Councils are struggling to improve children’s social care services at the same rate as adult services, the latest annual performance ratings reveal.
The star ratings for England’s 150 councils published this week show that, despite performance on children’s and adults’ services being similar in 2002, 77% of councils now serve most adults well compared to just 63% achieving this level for children.
Although 35 councils improved their performance in children’s services between 2004 and 2005, standards in 13 councils fell over the same period. Two councils – Plymouth and Sandwell – are singled out as failing to serve children well at all. No councils are judged to be serving no adults well.
Prospects for improvement in children’s services are either excellent or promising in almost 90% of councils, with scope for improvement around partnership working looking particularly strong. However, the capacity to improve in 15 councils remains uncertain and in one – the Isles of Scilly – is poor. Issues around staff recruitment and retention in particular could hinder progress.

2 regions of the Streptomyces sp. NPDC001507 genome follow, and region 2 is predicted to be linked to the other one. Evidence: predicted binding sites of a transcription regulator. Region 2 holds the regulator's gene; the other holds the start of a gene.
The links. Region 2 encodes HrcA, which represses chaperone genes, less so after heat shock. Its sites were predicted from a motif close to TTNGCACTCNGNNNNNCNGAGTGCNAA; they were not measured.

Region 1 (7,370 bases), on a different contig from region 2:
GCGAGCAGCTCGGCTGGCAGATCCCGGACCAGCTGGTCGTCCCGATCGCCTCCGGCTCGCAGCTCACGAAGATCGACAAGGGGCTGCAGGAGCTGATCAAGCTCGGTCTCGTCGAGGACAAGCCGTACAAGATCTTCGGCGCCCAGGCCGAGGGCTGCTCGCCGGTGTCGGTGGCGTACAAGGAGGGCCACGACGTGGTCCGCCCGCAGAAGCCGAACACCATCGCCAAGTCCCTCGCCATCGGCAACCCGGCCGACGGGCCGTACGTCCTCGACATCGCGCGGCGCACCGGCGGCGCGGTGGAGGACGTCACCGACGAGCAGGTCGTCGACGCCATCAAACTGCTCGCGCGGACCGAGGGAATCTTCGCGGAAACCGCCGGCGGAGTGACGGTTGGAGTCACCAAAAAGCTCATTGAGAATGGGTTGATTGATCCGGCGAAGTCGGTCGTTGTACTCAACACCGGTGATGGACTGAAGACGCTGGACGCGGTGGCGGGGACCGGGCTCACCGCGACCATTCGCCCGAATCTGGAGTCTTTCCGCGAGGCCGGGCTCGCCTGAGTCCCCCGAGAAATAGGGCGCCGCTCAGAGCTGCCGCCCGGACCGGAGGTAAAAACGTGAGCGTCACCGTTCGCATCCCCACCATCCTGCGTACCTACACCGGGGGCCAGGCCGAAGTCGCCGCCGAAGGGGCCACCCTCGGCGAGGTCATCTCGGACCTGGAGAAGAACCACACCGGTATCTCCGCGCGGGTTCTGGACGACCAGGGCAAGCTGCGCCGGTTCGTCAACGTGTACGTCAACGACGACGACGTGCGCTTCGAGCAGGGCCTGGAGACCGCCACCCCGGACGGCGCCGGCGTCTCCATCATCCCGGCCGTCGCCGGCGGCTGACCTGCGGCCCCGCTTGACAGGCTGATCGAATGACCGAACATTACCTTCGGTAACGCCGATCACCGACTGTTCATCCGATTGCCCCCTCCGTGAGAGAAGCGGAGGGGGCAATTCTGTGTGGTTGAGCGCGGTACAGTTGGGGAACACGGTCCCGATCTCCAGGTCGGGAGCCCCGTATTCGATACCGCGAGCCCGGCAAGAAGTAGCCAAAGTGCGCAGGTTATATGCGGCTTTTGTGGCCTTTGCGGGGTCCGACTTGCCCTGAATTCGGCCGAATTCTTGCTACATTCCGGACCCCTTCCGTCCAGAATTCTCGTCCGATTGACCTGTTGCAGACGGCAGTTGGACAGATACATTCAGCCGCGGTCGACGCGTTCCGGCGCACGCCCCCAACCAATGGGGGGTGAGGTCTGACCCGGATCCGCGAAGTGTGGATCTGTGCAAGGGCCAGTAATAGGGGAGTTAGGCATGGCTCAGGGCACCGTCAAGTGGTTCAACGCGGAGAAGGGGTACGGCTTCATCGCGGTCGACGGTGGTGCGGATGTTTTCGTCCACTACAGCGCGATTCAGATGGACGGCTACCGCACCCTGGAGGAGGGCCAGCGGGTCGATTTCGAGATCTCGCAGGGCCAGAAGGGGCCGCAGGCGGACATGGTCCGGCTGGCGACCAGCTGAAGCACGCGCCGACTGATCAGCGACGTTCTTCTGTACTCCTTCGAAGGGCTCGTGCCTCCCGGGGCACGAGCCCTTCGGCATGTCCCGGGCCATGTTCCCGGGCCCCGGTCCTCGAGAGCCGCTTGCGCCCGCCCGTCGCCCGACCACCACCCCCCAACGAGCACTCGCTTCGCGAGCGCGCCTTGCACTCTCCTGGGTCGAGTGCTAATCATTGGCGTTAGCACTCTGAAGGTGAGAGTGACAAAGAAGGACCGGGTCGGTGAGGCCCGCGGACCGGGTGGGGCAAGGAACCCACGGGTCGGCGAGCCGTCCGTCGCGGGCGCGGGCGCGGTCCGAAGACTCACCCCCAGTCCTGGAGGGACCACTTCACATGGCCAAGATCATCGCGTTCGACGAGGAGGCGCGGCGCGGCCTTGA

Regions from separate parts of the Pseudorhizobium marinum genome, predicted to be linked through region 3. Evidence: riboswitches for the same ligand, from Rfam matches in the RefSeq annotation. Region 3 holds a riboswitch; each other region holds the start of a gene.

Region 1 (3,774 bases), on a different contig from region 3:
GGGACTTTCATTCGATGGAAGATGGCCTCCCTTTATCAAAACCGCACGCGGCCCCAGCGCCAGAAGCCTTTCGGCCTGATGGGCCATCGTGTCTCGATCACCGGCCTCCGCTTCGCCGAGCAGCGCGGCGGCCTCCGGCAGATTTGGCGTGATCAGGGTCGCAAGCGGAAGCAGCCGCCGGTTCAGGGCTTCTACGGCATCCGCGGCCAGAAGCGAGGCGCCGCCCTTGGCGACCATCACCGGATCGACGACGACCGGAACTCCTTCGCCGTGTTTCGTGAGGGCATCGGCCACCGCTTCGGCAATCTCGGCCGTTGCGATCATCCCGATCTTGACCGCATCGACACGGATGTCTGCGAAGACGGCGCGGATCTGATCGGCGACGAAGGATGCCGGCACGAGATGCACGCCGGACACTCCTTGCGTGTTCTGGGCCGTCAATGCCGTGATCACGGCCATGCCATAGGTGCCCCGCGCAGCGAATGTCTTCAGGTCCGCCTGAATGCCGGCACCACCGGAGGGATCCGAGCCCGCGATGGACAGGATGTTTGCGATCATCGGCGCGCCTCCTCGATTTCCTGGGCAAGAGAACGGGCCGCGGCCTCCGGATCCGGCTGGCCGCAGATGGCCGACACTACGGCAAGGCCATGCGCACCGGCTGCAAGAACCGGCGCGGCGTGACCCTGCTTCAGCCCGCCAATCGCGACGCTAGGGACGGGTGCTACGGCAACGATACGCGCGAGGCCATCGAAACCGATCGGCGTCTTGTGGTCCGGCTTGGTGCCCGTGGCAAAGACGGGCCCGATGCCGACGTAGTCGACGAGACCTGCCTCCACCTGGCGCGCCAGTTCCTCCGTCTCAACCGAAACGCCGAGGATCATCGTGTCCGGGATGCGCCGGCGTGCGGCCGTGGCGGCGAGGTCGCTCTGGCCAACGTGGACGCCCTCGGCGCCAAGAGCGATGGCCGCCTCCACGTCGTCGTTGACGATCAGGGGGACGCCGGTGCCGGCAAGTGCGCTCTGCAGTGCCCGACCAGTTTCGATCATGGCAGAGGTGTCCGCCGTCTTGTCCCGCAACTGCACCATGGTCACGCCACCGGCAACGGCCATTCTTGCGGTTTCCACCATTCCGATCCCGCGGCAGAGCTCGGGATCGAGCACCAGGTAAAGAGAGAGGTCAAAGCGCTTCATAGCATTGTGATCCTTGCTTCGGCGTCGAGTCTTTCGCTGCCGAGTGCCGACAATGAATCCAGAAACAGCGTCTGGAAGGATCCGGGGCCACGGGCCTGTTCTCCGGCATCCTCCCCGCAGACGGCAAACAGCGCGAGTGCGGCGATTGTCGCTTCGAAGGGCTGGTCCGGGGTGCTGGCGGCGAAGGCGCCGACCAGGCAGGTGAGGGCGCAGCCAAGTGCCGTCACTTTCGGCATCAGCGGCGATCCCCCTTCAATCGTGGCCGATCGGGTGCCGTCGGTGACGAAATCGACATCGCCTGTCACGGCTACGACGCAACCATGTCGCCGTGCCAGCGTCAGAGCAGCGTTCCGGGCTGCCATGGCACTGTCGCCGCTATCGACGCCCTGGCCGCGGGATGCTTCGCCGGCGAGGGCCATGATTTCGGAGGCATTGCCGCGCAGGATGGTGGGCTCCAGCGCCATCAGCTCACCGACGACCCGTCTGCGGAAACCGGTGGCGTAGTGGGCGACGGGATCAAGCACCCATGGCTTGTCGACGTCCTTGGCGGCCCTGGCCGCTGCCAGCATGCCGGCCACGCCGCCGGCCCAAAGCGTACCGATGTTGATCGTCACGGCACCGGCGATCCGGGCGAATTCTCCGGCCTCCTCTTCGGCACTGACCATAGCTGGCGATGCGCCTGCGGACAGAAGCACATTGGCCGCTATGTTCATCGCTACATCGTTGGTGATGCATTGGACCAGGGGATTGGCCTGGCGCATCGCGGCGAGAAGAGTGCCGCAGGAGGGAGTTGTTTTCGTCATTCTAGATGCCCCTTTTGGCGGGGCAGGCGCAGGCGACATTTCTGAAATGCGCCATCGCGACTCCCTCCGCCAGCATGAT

Announcing the 2005 star ratings, the Commission for Social Care Inspection warned that improvements in processes around children’s services were not always translating into improved outcomes for children.
In particular, it highlighted the need for more progress in relation to the care of looked-after children, including improvements in the stability of their placements and levels of educational achievement and a reduction in offending rates.
Full star ratings results from www.csci.org.uk/council_performance/star_ratings/default.htm